affluence in China, while shorting Esprit Holdings, a Hong
Kong-listed international clothing retailer. The trade paid off
when Luk Fook's sales beat expectations while Esprit's annual
profits dived 98 percent amid weak sales in Europe.
The firm executes its global strategy with the same, mostly
Russian team that left Moscow in 2006 after Browder's
expulsion. The group has stuck with Browder through the firm's
ups and downs; nobody has quit in ten years.
Team members say their Russian experience helps them spot
companies with signs of fraud, mismanagement or simply bad
business models. "We know what questions to ask," says Vadim
Kleiner, a partner at Hermitage who joined the firm in 1997 and
was the longtime head of its research team. "We always
anticipate the situation to be worse than it is, because we
came from Russia."
The team's China experience has proved that corporate
malfeasance isn't limited to Russian oligarchs. Recently,
Hermitage shorted a Chinese department store company after
learning that it had loaned 50 percent of its cash to firms
making speculative investments in real estate - firms that
happened to be affiliated with the department store company's
main shareholder. Allegations of fraud at Chinese companies
have made headlines this year and snagged U.S. fund managers
like John Paulson. But Browder says it's easy to avoid
companies that cook their books, if you pay close attention.
"Fraud in China is no mystery," he says. "Everybody knows the
Browder swears by the value of visiting companies and
plunging into the details of their operations instead of
relying on research from brokerages. "If you want to do
emerging markets, you have to roll up your sleeves, get on the
airplane and actually do the work yourself," he says.
This can lead to contrarian bets. Last winter Hermitage bet
against Warren Buffett by shorting BYD Co., the Chinese
electric-car company in which Berkshire Hathaway holds a 10
percent stake. Hermitage's team found that BYD was suffering
from a stale product line and low customer enthusiasm. The firm
paired its short position in BYD with a long position in Great
Wall Motor Co., a Chinese carmaker that lacked the Buffett
blessing but boasted new lines of sport-utility vehicles and
pickup trucks with strong sales potential. The trade has proved
Sometimes Hermitage identifies a macro trend and zeroes in
on a pairs trade to gain exposure to it. Browder's team is now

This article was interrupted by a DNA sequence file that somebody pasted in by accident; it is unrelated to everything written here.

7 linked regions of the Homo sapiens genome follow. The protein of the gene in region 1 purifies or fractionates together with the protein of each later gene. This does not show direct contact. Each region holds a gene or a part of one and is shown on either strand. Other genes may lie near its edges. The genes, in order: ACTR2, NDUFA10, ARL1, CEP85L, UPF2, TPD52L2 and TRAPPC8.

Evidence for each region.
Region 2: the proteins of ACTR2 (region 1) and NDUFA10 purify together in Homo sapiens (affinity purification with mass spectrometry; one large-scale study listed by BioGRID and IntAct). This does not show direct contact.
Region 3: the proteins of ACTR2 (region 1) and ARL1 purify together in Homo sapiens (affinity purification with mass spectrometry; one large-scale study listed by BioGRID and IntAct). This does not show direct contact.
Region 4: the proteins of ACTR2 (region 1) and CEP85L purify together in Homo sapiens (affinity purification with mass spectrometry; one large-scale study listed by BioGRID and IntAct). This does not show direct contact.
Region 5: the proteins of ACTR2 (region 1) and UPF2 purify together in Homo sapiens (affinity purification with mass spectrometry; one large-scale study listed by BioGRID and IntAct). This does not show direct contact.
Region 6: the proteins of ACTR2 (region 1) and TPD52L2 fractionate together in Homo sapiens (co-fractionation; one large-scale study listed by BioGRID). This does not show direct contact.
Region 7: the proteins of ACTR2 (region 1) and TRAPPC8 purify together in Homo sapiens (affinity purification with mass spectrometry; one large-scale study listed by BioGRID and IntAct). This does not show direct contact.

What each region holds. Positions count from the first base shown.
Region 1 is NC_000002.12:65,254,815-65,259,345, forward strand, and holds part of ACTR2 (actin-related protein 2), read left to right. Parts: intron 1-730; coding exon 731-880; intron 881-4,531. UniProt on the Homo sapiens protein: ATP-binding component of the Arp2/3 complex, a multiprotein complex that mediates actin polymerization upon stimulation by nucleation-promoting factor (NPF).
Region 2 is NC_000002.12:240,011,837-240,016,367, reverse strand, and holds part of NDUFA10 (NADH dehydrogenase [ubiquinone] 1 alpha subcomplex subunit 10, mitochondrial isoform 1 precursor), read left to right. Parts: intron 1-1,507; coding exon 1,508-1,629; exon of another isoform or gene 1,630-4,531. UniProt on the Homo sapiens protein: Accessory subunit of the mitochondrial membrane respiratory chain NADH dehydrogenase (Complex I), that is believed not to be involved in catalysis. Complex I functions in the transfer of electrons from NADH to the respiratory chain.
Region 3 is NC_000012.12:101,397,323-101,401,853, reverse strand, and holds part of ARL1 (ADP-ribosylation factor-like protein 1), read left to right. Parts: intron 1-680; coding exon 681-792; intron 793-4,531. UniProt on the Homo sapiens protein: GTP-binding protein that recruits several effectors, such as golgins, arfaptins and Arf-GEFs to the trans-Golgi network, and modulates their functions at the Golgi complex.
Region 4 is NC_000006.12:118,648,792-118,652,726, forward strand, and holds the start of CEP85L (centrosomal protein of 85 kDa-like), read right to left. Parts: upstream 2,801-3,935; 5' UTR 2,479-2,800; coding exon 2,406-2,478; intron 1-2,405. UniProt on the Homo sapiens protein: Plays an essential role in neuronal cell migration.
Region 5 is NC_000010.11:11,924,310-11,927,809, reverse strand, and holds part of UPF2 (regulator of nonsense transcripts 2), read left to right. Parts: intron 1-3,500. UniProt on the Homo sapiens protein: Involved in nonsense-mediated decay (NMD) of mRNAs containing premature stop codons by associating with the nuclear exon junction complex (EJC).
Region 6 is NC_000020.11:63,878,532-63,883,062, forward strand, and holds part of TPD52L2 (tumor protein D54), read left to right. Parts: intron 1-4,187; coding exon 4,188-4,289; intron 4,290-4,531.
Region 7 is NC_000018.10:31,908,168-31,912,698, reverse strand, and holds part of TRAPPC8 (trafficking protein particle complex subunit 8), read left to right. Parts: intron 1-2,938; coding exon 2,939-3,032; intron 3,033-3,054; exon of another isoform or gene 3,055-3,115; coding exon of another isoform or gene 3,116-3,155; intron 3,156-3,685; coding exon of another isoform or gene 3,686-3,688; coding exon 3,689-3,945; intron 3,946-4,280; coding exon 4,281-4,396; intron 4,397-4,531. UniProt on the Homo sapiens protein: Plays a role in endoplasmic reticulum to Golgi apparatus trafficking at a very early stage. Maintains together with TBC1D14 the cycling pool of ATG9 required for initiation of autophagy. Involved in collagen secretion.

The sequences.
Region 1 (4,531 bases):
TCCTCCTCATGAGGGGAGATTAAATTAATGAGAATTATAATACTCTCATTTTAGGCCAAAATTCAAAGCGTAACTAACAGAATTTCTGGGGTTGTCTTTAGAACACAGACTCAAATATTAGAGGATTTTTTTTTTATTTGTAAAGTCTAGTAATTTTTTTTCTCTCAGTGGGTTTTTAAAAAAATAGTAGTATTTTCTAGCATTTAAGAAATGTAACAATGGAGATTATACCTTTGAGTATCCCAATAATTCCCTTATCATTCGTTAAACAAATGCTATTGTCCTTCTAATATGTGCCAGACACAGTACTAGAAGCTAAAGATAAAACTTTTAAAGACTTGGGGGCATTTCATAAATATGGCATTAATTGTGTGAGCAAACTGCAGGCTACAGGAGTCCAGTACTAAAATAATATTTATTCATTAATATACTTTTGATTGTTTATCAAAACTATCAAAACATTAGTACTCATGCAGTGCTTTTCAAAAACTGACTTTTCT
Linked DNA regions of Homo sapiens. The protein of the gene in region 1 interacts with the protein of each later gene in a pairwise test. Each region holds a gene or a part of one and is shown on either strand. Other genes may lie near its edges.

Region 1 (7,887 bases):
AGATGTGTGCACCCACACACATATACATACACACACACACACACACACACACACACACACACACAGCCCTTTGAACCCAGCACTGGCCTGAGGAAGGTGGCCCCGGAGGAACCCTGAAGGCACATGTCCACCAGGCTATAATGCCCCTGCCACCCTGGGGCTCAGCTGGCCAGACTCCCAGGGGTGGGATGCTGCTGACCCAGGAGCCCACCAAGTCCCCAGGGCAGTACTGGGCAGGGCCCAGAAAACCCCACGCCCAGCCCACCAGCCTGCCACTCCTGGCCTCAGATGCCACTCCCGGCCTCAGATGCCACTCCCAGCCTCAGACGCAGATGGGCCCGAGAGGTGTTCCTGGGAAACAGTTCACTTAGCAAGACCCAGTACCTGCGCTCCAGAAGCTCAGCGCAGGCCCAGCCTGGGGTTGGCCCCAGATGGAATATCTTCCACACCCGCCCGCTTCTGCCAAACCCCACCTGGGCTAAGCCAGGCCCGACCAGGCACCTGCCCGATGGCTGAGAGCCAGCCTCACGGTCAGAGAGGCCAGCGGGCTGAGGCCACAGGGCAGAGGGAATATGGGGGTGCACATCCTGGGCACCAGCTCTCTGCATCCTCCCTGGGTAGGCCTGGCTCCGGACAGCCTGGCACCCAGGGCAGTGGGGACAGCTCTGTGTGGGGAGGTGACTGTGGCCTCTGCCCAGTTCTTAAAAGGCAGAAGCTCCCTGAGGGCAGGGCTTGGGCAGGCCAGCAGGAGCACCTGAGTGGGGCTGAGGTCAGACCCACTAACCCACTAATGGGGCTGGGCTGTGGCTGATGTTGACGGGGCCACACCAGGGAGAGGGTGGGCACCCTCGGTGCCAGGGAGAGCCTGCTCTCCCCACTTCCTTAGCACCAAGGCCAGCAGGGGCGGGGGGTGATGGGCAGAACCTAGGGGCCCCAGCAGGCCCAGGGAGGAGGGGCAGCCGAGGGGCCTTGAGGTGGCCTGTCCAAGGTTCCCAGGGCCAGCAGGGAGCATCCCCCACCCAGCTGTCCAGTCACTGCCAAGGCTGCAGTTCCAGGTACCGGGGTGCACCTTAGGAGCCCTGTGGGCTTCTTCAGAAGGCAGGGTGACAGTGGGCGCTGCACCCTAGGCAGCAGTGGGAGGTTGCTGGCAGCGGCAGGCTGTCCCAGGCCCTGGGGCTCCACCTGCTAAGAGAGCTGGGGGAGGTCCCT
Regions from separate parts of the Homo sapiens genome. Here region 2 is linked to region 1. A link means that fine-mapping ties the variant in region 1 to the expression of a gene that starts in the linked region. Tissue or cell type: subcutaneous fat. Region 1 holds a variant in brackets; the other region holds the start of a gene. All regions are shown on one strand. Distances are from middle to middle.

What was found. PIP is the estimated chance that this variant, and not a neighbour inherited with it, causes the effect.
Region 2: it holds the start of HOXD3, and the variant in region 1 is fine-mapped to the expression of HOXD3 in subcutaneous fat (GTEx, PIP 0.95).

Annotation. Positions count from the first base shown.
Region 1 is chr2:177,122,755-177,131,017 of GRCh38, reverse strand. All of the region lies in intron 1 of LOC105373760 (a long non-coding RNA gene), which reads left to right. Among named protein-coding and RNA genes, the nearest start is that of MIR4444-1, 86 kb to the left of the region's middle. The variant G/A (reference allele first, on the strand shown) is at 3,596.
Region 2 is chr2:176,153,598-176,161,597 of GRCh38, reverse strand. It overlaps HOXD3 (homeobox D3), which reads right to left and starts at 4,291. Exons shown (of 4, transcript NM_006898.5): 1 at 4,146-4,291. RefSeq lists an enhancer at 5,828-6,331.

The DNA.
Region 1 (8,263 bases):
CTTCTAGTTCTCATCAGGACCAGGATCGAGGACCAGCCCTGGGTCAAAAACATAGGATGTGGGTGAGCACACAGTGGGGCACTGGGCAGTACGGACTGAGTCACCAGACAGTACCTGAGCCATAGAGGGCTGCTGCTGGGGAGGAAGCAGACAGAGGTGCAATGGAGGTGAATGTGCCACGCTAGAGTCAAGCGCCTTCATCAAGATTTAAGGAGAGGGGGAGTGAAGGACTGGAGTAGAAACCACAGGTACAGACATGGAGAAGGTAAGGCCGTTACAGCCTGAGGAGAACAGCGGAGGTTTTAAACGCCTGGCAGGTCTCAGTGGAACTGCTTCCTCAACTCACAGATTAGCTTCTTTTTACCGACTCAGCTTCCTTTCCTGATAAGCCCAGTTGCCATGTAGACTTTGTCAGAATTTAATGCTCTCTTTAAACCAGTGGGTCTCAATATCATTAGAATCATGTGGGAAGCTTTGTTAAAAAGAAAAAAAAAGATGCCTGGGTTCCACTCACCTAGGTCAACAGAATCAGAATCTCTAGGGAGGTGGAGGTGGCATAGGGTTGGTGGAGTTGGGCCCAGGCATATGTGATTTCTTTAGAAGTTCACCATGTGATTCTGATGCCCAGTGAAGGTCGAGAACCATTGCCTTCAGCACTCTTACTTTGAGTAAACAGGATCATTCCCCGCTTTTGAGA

betting that upheaval in global markets will lead to a
devaluation of Nigeria's currency, the naira. To profit from
that, Hermitage has shorted MTN Group, a South
Africa-¬based telecommunications company with a significant
presence in Nigeria, while going long on Vodacom, a South
Africa-based mobile phone operator with no Nigeria exposure.
The trade is still playing out.
Ironically, the man who grew rich off the Russian stock
market is the grandson of an American Communist. Earl Browder
led the Communist Party USA from 1934 to 1945 and ran for
president twice to challenge Franklin Delano Roosevelt from the
left. For years he was an admirer of Soviet dictator Joseph
Stalin and regularly visited the Soviet Union. On one such trip
he married a local woman. Their oldest son, born in Moscow, is
William Browder's father.
Earl Browder died when William was nine. Still, his
left-wing radicalism shaped the world in which the young man
grew up. "Around the dinner table," Browder recalls, "the
general consensus and assumed position in my family was that
business was an entirely crude and vulgar occupation."
In a story he often tells to appreciative audiences of MBA
students, Browder says he rebelled against his parents by
putting on a suit and becoming a businessman. He majored in
economics at the University of Chicago and went on to earn his
MBA from Stanford University in 1989, the year the Berlin Wall
fell. Browder was looking for a career that would have some
personal meaning for him. He decided to jump into Eastern
Europe's transition to capitalism.
Browder got a London-based job with Boston Consulting Group.